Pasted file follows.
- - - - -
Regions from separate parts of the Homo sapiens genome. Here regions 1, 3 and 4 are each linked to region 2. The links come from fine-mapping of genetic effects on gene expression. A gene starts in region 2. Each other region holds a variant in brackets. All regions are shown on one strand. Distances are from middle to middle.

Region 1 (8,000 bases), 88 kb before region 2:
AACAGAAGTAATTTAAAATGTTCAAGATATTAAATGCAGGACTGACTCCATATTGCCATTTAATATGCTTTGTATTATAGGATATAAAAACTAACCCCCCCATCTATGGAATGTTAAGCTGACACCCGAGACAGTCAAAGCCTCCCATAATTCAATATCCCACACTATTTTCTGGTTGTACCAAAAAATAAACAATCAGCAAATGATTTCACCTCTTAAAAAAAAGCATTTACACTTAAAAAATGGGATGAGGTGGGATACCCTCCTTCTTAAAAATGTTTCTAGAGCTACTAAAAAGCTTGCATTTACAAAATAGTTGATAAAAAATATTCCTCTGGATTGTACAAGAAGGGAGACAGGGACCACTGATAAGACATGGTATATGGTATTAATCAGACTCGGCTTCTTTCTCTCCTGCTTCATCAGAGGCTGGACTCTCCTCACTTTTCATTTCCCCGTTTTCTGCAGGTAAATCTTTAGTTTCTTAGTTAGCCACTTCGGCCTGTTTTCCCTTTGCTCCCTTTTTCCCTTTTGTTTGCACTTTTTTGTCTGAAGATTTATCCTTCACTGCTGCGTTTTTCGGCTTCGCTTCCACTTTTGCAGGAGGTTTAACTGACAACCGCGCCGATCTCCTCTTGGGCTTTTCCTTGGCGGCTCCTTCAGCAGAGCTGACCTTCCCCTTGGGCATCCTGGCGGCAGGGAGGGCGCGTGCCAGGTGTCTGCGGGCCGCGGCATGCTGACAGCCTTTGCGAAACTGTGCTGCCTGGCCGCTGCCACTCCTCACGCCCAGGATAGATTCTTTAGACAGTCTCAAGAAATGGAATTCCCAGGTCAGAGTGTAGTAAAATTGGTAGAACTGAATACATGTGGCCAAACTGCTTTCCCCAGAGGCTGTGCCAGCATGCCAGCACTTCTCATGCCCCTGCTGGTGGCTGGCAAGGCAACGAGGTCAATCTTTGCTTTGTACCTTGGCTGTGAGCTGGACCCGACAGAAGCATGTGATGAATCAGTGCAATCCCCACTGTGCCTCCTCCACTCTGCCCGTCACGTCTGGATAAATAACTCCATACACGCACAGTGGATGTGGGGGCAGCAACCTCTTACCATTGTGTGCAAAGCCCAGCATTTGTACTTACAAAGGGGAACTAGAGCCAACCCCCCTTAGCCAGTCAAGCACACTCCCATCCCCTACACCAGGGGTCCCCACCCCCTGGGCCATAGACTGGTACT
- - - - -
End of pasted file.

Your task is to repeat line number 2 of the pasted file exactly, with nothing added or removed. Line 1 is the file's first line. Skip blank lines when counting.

Region 1 (8,000 bases), 88 kb before region 2: